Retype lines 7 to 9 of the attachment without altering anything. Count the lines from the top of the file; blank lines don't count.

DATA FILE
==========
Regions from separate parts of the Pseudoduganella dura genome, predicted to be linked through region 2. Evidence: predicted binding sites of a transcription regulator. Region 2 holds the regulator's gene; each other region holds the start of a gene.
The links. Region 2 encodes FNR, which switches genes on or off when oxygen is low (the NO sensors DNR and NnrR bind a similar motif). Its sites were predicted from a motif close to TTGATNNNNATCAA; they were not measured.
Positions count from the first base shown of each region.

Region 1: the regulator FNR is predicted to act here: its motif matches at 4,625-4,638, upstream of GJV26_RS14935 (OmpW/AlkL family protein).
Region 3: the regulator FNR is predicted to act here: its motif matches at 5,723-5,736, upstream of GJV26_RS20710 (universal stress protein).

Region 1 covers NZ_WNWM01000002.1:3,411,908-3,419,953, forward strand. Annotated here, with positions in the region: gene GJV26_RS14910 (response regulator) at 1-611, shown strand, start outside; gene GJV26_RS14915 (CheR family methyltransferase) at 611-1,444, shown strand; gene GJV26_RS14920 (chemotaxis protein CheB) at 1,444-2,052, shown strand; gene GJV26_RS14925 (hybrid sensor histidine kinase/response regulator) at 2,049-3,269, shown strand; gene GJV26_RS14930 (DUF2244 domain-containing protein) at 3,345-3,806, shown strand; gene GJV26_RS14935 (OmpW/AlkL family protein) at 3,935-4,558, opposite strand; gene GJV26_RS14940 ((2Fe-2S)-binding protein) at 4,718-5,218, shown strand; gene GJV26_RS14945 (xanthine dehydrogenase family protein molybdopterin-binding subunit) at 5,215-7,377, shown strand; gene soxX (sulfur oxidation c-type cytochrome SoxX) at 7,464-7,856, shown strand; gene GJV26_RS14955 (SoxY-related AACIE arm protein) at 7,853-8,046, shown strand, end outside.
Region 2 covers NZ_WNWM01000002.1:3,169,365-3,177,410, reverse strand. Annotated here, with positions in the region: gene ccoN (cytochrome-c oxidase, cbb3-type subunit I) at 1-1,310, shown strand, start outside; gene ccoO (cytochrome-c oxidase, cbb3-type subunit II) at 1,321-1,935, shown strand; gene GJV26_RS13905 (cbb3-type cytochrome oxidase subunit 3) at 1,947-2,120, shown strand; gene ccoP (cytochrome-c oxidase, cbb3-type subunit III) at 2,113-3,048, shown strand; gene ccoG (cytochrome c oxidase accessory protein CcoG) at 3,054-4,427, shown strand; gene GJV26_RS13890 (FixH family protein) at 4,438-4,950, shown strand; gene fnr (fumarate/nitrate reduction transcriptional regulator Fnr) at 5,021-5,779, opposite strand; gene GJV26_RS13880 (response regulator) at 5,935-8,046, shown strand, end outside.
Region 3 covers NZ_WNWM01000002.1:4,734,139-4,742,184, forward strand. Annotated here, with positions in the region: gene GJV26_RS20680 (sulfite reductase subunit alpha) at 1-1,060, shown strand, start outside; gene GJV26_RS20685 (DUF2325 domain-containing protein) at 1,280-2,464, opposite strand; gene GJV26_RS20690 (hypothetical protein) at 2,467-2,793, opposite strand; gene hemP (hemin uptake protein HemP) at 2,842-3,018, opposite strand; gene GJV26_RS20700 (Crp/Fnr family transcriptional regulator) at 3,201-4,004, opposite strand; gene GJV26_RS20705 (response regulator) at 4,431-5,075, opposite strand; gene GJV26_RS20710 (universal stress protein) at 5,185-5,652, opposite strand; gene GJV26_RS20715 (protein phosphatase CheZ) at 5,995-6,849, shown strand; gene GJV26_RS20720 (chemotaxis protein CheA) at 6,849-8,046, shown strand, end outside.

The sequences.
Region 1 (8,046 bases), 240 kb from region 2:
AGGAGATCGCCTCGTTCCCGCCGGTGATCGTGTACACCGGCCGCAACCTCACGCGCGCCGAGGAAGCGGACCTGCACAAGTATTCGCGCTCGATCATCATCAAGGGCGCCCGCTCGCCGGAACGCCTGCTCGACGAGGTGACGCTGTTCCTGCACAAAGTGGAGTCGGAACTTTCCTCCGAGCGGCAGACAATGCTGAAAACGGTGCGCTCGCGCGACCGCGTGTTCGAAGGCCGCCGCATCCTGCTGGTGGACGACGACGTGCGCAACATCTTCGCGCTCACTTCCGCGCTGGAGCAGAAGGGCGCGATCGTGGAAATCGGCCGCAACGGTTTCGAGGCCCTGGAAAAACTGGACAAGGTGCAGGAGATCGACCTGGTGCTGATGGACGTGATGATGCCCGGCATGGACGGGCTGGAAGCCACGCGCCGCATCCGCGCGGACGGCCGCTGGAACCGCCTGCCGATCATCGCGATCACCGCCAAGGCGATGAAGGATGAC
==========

Region 2 covers NZ_WNWM01000002.1:3,169,365-3,177,410, reverse strand. Annotated here, with positions in the region: gene ccoN (cytochrome-c oxidase, cbb3-type subunit I) at 1-1,310, shown strand, start outside; gene ccoO (cytochrome-c oxidase, cbb3-type subunit II) at 1,321-1,935, shown strand; gene GJV26_RS13905 (cbb3-type cytochrome oxidase subunit 3) at 1,947-2,120, shown strand; gene ccoP (cytochrome-c oxidase, cbb3-type subunit III) at 2,113-3,048, shown strand; gene ccoG (cytochrome c oxidase accessory protein CcoG) at 3,054-4,427, shown strand; gene GJV26_RS13890 (FixH family protein) at 4,438-4,950, shown strand; gene fnr (fumarate/nitrate reduction transcriptional regulator Fnr) at 5,021-5,779, opposite strand; gene GJV26_RS13880 (response regulator) at 5,935-8,046, shown strand, end outside.
Region 3 covers NZ_WNWM01000002.1:4,734,139-4,742,184, forward strand. Annotated here, with positions in the region: gene GJV26_RS20680 (sulfite reductase subunit alpha) at 1-1,060, shown strand, start outside; gene GJV26_RS20685 (DUF2325 domain-containing protein) at 1,280-2,464, opposite strand; gene GJV26_RS20690 (hypothetical protein) at 2,467-2,793, opposite strand; gene hemP (hemin uptake protein HemP) at 2,842-3,018, opposite strand; gene GJV26_RS20700 (Crp/Fnr family transcriptional regulator) at 3,201-4,004, opposite strand; gene GJV26_RS20705 (response regulator) at 4,431-5,075, opposite strand; gene GJV26_RS20710 (universal stress protein) at 5,185-5,652, opposite strand; gene GJV26_RS20715 (protein phosphatase CheZ) at 5,995-6,849, shown strand; gene GJV26_RS20720 (chemotaxis protein CheA) at 6,849-8,046, shown strand, end outside.

The sequences.